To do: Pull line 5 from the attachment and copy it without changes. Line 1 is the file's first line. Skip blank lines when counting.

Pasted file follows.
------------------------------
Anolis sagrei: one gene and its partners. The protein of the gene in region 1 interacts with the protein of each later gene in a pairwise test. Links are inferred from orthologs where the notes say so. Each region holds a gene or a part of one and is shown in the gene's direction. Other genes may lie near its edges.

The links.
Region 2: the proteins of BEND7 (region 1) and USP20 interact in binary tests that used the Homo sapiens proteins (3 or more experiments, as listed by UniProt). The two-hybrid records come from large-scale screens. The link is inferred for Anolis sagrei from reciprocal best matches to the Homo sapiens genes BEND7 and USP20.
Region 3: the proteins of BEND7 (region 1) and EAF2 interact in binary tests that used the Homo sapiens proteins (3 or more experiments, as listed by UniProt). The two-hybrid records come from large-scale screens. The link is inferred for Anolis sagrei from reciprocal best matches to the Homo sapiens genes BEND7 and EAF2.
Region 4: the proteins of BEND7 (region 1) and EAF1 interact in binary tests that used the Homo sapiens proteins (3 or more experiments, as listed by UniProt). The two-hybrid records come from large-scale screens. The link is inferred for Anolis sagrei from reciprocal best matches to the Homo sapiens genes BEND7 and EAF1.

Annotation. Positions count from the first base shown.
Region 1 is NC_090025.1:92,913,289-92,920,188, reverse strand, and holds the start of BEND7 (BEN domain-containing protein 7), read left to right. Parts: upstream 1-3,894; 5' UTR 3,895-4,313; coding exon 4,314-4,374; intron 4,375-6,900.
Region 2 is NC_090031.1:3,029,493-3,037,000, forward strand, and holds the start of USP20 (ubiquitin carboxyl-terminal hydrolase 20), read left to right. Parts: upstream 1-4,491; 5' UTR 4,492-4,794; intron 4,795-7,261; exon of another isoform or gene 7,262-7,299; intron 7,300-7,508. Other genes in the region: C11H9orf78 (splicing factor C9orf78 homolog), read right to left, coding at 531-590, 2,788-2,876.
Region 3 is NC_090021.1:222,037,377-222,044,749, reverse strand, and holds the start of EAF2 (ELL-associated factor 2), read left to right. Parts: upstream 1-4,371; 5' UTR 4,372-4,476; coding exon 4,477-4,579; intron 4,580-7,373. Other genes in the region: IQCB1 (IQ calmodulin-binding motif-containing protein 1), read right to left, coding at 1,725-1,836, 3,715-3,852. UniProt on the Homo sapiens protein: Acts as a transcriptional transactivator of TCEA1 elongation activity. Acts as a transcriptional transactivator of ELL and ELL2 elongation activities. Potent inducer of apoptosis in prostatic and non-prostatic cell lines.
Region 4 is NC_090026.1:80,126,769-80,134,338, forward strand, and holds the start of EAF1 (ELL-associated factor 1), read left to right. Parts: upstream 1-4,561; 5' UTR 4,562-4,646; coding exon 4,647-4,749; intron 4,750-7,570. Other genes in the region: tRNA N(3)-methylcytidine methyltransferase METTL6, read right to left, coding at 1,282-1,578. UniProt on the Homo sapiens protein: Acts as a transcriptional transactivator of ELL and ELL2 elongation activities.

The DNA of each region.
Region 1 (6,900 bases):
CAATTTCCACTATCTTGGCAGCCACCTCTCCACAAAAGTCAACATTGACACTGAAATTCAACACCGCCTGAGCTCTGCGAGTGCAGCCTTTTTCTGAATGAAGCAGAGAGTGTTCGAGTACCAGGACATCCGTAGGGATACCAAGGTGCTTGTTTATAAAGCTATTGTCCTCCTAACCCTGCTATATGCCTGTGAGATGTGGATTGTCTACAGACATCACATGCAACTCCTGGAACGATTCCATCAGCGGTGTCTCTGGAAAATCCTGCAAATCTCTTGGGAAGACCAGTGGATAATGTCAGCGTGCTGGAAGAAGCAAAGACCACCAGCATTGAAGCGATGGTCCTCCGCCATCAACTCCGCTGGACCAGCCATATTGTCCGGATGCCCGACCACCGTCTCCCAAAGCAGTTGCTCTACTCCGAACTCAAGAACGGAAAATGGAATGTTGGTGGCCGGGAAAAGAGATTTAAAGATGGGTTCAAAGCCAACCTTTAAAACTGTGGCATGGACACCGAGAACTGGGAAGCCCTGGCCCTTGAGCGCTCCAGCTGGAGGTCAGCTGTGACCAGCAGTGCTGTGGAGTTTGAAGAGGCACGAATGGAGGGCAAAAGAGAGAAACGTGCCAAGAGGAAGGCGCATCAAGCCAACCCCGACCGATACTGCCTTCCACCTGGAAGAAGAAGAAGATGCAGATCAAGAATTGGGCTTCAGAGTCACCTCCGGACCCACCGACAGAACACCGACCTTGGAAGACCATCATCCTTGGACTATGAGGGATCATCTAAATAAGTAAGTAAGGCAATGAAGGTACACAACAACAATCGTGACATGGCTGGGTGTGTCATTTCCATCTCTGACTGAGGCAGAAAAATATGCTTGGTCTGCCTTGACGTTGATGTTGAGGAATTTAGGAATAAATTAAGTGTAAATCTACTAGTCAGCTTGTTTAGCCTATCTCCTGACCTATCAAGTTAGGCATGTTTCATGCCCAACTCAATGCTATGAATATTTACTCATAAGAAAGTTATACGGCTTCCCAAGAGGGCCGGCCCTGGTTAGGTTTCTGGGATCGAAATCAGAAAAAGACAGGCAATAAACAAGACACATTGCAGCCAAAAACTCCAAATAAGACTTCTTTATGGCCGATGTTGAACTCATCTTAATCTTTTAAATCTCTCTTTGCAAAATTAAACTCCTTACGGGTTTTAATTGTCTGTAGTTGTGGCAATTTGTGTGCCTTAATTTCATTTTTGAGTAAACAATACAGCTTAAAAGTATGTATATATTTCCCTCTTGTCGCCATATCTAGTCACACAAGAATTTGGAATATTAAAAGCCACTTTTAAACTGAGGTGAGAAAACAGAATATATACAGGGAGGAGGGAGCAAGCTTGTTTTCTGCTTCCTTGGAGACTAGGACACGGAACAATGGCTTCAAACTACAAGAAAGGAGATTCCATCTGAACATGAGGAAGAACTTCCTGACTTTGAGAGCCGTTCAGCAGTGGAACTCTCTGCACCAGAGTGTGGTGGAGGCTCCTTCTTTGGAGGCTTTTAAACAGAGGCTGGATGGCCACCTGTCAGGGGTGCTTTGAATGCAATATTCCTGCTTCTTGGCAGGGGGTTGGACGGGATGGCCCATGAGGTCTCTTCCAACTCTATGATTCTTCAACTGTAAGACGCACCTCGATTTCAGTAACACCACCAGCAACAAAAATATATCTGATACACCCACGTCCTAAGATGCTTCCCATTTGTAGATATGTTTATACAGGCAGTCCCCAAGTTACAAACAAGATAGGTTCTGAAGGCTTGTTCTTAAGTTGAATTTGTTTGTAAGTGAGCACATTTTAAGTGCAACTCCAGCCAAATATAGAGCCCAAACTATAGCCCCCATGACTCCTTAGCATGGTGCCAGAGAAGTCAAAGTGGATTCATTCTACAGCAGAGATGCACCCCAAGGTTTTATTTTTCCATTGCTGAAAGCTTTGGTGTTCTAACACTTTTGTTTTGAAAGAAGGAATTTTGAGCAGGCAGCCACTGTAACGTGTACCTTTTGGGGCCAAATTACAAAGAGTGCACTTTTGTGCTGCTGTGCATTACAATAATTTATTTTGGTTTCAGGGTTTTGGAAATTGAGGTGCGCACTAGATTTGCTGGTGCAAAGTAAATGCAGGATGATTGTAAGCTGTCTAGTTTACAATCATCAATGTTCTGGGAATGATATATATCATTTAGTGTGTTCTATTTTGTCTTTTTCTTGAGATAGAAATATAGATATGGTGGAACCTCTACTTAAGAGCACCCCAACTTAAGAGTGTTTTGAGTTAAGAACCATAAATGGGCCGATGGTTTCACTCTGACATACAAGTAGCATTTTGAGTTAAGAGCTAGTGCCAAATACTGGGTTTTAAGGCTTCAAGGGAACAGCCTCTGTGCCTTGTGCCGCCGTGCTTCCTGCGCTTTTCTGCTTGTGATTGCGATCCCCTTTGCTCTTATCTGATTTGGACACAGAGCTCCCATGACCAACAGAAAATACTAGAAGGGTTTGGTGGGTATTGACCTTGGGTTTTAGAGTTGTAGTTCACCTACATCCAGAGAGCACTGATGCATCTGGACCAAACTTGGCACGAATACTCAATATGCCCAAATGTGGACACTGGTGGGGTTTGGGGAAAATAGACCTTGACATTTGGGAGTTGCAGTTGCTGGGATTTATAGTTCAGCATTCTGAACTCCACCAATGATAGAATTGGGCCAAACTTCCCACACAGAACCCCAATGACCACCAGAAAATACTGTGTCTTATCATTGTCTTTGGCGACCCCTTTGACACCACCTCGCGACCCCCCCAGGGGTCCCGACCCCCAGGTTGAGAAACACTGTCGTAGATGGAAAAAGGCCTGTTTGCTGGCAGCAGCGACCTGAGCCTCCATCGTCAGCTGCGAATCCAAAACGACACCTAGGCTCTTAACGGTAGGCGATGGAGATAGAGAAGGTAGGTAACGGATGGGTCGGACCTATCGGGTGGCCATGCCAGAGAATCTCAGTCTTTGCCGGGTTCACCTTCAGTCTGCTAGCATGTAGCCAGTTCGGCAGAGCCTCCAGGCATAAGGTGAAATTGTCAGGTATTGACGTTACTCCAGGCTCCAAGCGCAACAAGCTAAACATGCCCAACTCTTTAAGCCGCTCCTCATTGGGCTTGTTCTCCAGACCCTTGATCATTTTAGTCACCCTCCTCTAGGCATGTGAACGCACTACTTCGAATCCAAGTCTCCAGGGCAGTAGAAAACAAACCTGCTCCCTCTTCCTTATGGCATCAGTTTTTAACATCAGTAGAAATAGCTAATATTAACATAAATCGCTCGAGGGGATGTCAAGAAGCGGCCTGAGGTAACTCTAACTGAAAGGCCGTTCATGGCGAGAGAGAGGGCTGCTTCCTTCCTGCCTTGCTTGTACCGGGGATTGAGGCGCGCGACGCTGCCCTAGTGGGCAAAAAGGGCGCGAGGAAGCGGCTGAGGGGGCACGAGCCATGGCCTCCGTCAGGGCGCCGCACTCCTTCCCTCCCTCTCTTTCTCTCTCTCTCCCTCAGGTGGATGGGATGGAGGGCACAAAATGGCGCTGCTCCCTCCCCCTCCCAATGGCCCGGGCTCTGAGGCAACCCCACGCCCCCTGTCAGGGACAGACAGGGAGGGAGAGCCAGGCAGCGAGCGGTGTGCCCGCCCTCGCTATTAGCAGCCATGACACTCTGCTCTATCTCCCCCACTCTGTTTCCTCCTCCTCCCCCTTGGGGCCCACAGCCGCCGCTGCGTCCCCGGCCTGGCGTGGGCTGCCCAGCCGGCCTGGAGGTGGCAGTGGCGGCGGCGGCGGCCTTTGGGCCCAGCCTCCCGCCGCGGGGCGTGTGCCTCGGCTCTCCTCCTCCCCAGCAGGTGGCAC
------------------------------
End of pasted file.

Region 4: the proteins of BEND7 (region 1) and EAF1 interact in binary tests that used the Homo sapiens proteins (3 or more experiments, as listed by UniProt). The two-hybrid records come from large-scale screens. The link is inferred for Anolis sagrei from reciprocal best matches to the Homo sapiens genes BEND7 and EAF1.